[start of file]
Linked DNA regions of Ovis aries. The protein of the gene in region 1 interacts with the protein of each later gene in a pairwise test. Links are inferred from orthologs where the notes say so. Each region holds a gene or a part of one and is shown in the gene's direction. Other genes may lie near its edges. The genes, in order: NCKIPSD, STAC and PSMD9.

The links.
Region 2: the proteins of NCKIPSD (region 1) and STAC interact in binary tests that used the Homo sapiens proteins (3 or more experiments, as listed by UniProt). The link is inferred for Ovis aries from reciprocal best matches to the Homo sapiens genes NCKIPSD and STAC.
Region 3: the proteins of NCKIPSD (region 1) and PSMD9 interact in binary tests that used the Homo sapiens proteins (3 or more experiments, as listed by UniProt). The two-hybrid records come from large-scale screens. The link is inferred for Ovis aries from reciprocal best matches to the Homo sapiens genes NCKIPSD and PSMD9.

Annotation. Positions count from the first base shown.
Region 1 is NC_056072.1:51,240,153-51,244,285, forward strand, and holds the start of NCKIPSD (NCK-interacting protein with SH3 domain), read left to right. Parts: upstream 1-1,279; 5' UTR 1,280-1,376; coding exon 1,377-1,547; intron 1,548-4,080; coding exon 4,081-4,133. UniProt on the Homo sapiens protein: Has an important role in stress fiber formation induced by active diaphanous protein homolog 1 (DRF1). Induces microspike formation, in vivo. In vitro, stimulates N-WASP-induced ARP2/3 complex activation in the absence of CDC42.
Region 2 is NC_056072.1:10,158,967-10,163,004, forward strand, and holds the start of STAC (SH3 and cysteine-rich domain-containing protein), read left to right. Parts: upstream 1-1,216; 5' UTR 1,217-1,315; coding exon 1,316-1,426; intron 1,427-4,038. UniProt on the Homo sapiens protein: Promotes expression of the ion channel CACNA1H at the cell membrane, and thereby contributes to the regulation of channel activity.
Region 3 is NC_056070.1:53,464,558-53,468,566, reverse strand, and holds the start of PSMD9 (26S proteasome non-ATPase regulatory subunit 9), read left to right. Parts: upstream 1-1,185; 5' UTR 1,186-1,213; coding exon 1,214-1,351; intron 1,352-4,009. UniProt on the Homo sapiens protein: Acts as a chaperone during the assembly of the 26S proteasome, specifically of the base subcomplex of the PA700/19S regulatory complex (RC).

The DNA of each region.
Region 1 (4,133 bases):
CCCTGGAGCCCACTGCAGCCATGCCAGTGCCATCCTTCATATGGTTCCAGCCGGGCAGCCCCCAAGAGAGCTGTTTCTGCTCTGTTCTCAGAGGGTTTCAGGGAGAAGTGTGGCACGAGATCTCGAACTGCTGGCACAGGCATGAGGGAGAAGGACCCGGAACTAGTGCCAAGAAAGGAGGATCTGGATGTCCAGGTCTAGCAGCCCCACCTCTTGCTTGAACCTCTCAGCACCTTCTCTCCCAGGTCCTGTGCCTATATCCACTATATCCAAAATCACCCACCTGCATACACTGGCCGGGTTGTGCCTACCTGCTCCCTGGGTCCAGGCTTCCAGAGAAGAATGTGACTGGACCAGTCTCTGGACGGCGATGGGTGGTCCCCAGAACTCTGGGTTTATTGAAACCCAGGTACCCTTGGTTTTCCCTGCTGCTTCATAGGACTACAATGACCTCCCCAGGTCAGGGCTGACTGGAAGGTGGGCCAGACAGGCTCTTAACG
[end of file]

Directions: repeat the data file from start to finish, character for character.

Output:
Linked DNA regions of Ovis aries. The protein of the gene in region 1 interacts with the protein of each later gene in a pairwise test. Links are inferred from orthologs where the notes say so. Each region holds a gene or a part of one and is shown in the gene's direction. Other genes may lie near its edges. The genes, in order: NCKIPSD, STAC and PSMD9.

The links.
Region 2: the proteins of NCKIPSD (region 1) and STAC interact in binary tests that used the Homo sapiens proteins (3 or more experiments, as listed by UniProt). The link is inferred for Ovis aries from reciprocal best matches to the Homo sapiens genes NCKIPSD and STAC.
Region 3: the proteins of NCKIPSD (region 1) and PSMD9 interact in binary tests that used the Homo sapiens proteins (3 or more experiments, as listed by UniProt). The two-hybrid records come from large-scale screens. The link is inferred for Ovis aries from reciprocal best matches to the Homo sapiens genes NCKIPSD and PSMD9.

Annotation. Positions count from the first base shown.
Region 1 is NC_056072.1:51,240,153-51,244,285, forward strand, and holds the start of NCKIPSD (NCK-interacting protein with SH3 domain), read left to right. Parts: upstream 1-1,279; 5' UTR 1,280-1,376; coding exon 1,377-1,547; intron 1,548-4,080; coding exon 4,081-4,133. UniProt on the Homo sapiens protein: Has an important role in stress fiber formation induced by active diaphanous protein homolog 1 (DRF1). Induces microspike formation, in vivo. In vitro, stimulates N-WASP-induced ARP2/3 complex activation in the absence of CDC42.
Region 2 is NC_056072.1:10,158,967-10,163,004, forward strand, and holds the start of STAC (SH3 and cysteine-rich domain-containing protein), read left to right. Parts: upstream 1-1,216; 5' UTR 1,217-1,315; coding exon 1,316-1,426; intron 1,427-4,038. UniProt on the Homo sapiens protein: Promotes expression of the ion channel CACNA1H at the cell membrane, and thereby contributes to the regulation of channel activity.
Region 3 is NC_056070.1:53,464,558-53,468,566, reverse strand, and holds the start of PSMD9 (26S proteasome non-ATPase regulatory subunit 9), read left to right. Parts: upstream 1-1,185; 5' UTR 1,186-1,213; coding exon 1,214-1,351; intron 1,352-4,009. UniProt on the Homo sapiens protein: Acts as a chaperone during the assembly of the 26S proteasome, specifically of the base subcomplex of the PA700/19S regulatory complex (RC).

The DNA of each region.
Region 1 (4,133 bases):
CCCTGGAGCCCACTGCAGCCATGCCAGTGCCATCCTTCATATGGTTCCAGCCGGGCAGCCCCCAAGAGAGCTGTTTCTGCTCTGTTCTCAGAGGGTTTCAGGGAGAAGTGTGGCACGAGATCTCGAACTGCTGGCACAGGCATGAGGGAGAAGGACCCGGAACTAGTGCCAAGAAAGGAGGATCTGGATGTCCAGGTCTAGCAGCCCCACCTCTTGCTTGAACCTCTCAGCACCTTCTCTCCCAGGTCCTGTGCCTATATCCACTATATCCAAAATCACCCACCTGCATACACTGGCCGGGTTGTGCCTACCTGCTCCCTGGGTCCAGGCTTCCAGAGAAGAATGTGACTGGACCAGTCTCTGGACGGCGATGGGTGGTCCCCAGAACTCTGGGTTTATTGAAACCCAGGTACCCTTGGTTTTCCCTGCTGCTTCATAGGACTACAATGACCTCCCCAGGTCAGGGCTGACTGGAAGGTGGGCCAGACAGGCTCTTAACG